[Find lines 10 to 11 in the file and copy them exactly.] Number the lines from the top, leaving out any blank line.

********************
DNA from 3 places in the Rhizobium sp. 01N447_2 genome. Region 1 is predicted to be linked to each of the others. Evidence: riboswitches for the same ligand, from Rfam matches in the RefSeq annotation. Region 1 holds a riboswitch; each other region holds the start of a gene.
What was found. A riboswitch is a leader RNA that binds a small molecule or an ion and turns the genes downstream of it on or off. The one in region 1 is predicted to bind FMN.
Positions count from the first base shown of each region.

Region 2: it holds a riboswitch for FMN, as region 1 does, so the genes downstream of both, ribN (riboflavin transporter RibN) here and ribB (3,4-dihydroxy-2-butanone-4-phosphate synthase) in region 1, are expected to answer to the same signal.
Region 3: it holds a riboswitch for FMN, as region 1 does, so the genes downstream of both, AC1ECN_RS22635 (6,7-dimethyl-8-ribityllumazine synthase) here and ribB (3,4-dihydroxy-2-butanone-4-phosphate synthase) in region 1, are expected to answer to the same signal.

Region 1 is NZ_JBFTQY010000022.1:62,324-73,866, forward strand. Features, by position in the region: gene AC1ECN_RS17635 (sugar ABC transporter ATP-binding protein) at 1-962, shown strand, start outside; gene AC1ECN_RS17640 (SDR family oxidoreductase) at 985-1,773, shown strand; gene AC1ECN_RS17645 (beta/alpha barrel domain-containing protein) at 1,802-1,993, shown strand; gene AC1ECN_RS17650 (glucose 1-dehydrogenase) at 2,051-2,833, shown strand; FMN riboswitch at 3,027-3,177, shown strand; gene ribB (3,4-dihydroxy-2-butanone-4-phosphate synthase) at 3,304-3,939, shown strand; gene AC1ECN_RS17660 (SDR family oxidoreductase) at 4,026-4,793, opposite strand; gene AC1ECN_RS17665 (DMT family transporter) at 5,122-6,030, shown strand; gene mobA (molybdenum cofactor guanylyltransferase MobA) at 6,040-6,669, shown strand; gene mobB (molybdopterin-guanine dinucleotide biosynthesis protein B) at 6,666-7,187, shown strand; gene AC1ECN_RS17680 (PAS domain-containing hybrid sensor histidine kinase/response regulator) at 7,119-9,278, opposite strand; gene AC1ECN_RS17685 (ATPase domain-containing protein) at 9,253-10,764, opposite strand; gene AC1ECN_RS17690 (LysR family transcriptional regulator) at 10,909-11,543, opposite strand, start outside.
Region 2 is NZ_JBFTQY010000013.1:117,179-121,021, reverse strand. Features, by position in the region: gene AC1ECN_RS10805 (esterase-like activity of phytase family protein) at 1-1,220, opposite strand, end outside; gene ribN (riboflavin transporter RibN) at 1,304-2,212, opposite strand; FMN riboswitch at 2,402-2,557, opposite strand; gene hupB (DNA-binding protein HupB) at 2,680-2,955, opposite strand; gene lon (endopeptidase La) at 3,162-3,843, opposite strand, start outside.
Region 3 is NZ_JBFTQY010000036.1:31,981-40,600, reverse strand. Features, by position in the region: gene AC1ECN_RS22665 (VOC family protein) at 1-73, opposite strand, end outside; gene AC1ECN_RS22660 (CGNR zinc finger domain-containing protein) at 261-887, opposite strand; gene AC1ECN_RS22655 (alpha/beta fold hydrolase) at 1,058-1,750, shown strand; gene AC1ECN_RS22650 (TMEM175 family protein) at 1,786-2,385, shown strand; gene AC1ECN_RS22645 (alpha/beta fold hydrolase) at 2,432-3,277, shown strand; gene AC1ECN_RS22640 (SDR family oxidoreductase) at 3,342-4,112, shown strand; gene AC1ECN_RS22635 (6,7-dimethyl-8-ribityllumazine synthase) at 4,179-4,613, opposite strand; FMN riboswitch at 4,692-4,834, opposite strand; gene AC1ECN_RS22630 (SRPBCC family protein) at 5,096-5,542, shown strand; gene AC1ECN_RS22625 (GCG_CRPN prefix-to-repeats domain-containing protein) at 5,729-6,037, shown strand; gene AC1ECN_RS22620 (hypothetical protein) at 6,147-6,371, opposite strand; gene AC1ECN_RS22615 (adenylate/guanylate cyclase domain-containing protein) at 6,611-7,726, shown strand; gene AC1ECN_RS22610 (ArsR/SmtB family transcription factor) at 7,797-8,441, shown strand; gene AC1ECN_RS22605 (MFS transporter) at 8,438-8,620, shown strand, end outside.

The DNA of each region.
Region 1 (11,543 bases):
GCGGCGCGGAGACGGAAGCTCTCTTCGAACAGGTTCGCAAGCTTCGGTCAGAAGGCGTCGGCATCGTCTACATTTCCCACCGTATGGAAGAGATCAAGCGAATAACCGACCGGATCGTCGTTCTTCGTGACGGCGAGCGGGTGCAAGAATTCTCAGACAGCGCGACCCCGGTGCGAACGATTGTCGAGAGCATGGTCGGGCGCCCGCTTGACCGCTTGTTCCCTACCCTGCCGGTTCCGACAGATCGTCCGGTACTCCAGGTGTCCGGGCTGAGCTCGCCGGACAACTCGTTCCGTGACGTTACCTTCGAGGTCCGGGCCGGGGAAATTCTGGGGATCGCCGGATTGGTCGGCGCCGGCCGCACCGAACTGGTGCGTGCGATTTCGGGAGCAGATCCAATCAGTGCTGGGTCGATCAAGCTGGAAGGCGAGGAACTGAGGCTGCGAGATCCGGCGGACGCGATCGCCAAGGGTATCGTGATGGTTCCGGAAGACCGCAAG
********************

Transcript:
Region 1 (11,543 bases):
GCGGCGCGGAGACGGAAGCTCTCTTCGAACAGGTTCGCAAGCTTCGGTCAGAAGGCGTCGGCATCGTCTACATTTCCCACCGTATGGAAGAGATCAAGCGAATAACCGACCGGATCGTCGTTCTTCGTGACGGCGAGCGGGTGCAAGAATTCTCAGACAGCGCGACCCCGGTGCGAACGATTGTCGAGAGCATGGTCGGGCGCCCGCTTGACCGCTTGTTCCCTACCCTGCCGGTTCCGACAGATCGTCCGGTACTCCAGGTGTCCGGGCTGAGCTCGCCGGACAACTCGTTCCGTGACGTTACCTTCGAGGTCCGGGCCGGGGAAATTCTGGGGATCGCCGGATTGGTCGGCGCCGGCCGCACCGAACTGGTGCGTGCGATTTCGGGAGCAGATCCAATCAGTGCTGGGTCGATCAAGCTGGAAGGCGAGGAACTGAGGCTGCGAGATCCGGCGGACGCGATCGCCAAGGGTATCGTGATGGTTCCGGAAGACCGCAAG